Les Amazones d’Afrique is a supergroup of 10 remarkable West African female performers, including international stars, local heroes and up-and-coming musicians. Consisting of Grammy-winning icon Angélique Kidjo, Mariam Doumbia (of Amadou & Mariam fame), Nneka, Kandia Kouyaté, Mamani Keita, Mariam Koné, Massan Coulibaly, Mouneissa Tandina, Pamela Badjogo and Rokia Koné, the group rages against gender inequality in both song and deed. Profits from their darkly twinkling single, “I Play the Kora,” benefited the Panzi Foundation, which provides medical services to survivors of sexual violence in the Democratic Republic of the Congo, grimly known as “the rape capital of the world.”
Their debut album for Real World Records, République Amazone, is produced by Liam Farrell, who gave it the same processed guitars, industrial loops and overall Afrofuturist overdrive that he leant to Mbongwana Star’s acclaimed debut last year. You can hear the entire LP below.
Rolling Stone spoke with Kidjo and Nneka about this hard-funking, future-minded collaboration, as well as Kidjo’s reimagining of Talking Heads’ Remain in Light, which premieres at Carnegie Hall on May 5th.
What about Les Amazones d’Afrique inspired you to participate?
Nneka: As someone involved in changing how Africa is portrayed in the Western world, I’ve sometimes felt alone. But meeting these women and seeing that they’re on a similar path really encouraged me.
Kidjo: The Amazon tradition comes from my country, Benin. African women have been silent for too long. Even though we have matriarchal societies in many places in West Africa, men still dominate everything. But the new generation of girls realizes they will never win this battle unless they stick up for themselves.
Which songs do you perform on République Amazone?
Nneka: I contributed “La Femme et Sa Valise.” It’s about baggage, letting go of limitations, living in the present moment and respecting yourself as a woman.
Angélique Kidjo: My track is “Dombolo,” which is the name of both a rhythm and a dance. It came from the Democratic Republic of Congo and went viral everywhere in Africa. I sing about the beauty and strength of women, and about how women together can help everybody see a different perspective on society. But I don’t believe in any feminism without men being part of this discussion. If women thrive, men will too.
How does the music itself reflect your messages?
Kidjo: The thing that nailed it for me is the conversation with the talking drum. We’ve had talking drums forever, but Liam still managed to find modernity in a sound everybody knows. There’s a new generation of producers and artists in Africa tweaking our rhythms and sound in a way that’s never been done before.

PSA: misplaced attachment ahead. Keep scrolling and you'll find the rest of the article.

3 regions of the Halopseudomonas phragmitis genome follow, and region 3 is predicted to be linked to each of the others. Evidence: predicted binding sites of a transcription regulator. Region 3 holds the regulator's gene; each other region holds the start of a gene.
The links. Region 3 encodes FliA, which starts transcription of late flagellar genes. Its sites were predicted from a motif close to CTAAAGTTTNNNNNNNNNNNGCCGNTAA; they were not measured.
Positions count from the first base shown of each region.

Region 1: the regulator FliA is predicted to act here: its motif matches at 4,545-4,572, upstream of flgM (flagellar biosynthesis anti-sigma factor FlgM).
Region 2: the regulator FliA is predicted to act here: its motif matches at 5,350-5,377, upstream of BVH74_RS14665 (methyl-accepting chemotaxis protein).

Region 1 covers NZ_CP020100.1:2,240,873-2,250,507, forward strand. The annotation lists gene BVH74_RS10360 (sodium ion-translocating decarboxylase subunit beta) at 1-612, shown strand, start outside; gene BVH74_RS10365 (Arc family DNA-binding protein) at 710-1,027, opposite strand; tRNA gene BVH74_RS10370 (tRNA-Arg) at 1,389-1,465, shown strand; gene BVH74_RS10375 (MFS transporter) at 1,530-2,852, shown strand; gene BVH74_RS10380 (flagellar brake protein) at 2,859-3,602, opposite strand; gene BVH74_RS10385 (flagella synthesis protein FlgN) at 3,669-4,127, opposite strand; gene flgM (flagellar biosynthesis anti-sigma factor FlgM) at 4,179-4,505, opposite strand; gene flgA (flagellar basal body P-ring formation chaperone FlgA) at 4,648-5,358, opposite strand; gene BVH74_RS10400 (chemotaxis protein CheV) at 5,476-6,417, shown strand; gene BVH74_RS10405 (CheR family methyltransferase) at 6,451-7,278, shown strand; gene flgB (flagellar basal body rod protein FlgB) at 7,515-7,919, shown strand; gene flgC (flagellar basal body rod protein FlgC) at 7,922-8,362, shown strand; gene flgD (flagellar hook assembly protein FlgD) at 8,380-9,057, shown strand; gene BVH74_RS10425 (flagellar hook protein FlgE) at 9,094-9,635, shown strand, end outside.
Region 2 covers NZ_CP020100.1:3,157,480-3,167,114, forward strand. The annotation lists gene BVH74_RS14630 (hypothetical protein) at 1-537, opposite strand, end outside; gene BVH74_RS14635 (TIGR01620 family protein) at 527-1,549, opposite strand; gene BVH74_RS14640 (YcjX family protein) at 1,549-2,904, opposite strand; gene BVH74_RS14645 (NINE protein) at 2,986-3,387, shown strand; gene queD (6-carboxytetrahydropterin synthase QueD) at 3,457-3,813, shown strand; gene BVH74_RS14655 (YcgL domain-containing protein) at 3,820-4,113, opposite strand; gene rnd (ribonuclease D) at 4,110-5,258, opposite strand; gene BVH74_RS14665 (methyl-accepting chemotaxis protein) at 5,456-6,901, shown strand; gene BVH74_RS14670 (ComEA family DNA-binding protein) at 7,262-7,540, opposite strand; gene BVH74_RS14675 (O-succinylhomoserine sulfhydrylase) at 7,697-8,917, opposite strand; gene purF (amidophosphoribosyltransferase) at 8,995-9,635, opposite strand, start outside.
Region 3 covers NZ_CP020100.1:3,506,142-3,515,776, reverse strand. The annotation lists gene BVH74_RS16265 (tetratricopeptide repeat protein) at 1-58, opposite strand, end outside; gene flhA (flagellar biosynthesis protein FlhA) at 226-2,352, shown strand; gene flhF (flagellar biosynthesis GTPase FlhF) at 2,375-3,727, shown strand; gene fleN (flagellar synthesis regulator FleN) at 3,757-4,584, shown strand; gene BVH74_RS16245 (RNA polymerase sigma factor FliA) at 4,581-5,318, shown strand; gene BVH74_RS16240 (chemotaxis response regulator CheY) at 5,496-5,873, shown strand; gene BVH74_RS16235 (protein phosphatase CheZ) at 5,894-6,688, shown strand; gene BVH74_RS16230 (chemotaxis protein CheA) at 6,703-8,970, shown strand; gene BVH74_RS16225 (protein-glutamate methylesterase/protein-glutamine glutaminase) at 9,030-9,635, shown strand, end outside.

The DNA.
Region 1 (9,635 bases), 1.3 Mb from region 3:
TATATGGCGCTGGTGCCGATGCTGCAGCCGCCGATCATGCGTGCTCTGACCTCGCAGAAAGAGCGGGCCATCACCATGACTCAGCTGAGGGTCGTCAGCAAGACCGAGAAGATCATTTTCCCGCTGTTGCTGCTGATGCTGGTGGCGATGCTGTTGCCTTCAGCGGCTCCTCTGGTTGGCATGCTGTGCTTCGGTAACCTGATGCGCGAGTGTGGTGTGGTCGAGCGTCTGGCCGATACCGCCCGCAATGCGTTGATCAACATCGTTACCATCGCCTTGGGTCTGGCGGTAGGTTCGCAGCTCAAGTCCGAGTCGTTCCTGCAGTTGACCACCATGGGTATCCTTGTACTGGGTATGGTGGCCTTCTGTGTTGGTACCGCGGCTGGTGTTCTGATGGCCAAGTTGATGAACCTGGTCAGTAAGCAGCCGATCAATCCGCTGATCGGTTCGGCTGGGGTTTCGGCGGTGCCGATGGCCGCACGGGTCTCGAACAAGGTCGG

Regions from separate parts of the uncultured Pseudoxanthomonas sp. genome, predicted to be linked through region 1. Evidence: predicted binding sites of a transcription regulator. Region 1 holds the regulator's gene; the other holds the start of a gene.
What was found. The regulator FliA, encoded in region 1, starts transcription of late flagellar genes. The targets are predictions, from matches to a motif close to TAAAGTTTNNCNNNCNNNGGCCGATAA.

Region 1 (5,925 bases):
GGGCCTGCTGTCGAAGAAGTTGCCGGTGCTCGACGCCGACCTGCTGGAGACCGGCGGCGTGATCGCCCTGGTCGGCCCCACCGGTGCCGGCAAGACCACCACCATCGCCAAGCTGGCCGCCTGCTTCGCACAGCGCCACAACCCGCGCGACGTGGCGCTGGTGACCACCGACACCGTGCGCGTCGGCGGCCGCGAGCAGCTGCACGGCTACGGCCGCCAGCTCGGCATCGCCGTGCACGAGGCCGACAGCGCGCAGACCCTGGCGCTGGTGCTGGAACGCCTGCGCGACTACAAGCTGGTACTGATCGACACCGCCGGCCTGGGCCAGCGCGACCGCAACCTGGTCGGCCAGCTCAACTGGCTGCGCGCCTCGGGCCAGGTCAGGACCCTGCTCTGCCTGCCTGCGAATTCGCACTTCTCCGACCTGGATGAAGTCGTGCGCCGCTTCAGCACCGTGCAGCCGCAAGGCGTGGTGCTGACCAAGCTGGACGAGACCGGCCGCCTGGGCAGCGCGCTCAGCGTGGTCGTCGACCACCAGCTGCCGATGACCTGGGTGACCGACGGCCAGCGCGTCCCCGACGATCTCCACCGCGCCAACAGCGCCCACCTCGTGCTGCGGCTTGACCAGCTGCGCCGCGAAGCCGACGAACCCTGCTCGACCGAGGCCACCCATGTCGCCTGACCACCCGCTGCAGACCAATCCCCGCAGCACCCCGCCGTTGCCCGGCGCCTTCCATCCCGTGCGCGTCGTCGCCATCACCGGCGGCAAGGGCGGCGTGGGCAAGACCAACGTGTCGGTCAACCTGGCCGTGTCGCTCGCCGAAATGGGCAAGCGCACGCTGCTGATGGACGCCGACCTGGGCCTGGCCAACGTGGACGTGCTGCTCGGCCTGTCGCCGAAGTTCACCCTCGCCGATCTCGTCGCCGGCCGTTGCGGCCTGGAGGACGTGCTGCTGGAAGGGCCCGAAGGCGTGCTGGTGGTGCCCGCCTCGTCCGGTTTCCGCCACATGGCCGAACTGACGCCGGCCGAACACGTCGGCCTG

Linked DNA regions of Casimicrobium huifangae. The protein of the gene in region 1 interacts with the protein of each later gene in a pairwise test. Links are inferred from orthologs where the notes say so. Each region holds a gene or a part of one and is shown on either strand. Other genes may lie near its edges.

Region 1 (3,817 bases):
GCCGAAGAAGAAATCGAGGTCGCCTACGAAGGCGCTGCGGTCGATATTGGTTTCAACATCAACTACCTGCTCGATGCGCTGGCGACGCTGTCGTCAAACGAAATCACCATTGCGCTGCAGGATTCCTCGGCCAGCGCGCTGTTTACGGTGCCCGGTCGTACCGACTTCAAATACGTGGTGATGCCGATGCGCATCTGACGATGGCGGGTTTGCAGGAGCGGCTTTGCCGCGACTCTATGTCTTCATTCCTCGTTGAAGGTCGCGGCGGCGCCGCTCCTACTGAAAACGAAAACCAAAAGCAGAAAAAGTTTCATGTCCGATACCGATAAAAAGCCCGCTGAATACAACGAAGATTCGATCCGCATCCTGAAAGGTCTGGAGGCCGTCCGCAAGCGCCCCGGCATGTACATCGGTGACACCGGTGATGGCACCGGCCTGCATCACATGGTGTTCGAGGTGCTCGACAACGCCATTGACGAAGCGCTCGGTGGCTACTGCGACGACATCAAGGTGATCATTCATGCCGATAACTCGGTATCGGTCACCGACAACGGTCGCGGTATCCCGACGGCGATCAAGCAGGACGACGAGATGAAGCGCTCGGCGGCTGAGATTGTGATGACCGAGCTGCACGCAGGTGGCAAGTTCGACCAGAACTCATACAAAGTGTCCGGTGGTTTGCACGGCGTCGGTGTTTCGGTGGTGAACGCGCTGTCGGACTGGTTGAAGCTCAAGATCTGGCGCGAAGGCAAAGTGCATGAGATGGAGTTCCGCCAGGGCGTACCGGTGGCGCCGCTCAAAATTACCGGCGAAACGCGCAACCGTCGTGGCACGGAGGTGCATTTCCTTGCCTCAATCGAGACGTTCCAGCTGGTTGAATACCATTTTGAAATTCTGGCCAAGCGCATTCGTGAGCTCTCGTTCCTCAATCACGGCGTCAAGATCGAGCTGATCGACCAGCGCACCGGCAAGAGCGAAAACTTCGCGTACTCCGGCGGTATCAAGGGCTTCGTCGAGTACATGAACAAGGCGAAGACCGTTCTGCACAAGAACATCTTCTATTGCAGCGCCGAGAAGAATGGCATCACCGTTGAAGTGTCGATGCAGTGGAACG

Les Amazones include several singers from the griot tradition. What role do they play in contemporary Africa?
Nneka: Most of them are older griots from Mali. They’ve been making music forever and are their families’ breadwinners. After performing, they return to their husbands, who wait for them at home. [Laughs] That’s very rare in Africa, especially in Mali, where women are still very oppressed.
Kidjo: Not only are griot women the main breadwinners, they are the ones who tell the stories. They can sing you to be the most horrible person on earth, in front of everybody. Or they can praise you, and you say to yourself, “I’d better be good because they won’t be shy about ousting me.”
How is working with a mostly female band different than working with a group of men?
Nneka: For the first time on tour, I felt there was no competition and that everybody is unique and has her own voice. It was also very emotional.
Angélique, you’ll be performing a version of Talking Heads’ Remain in Light in May. What did you feel the first time you heard that album?
Kidjo: I saw immediately what Talking Heads and Brian Eno were trying to do: not African music itself, but fitting rock and roll into African loops and repetitive trance music. Rock and roll comes from Africa because the blues, which is rock’s bedrock, come from Africa. Nigeria isn’t far from Benin, so I grew up with Fela Kuti’s afrobeat and King Sunny Adé’s juju music. It blew my mind when I came to America and heard that resonating in rock.
Who will you be working with?
I met Jeff Bhasker, who co-produced Bruno Mars’s “Uptown Funk,” and when I told him about my idea, he said, “That’s my favorite album!” So he’s going to produce [the album]. At Carnegie Hall we’ll have the Antibalas horns, keyboardist Jason Lindner, Nona Hendryx and some surprise guests, along with my core band. I’m bringing talking drums, calabashes and djembes to it. I’m bringing afrobeat to it. You can still hear Talking Heads’ bass lines in there but like African folk songs. I’m doing call-and-response with them and taking it to where it’s sitting in my soul.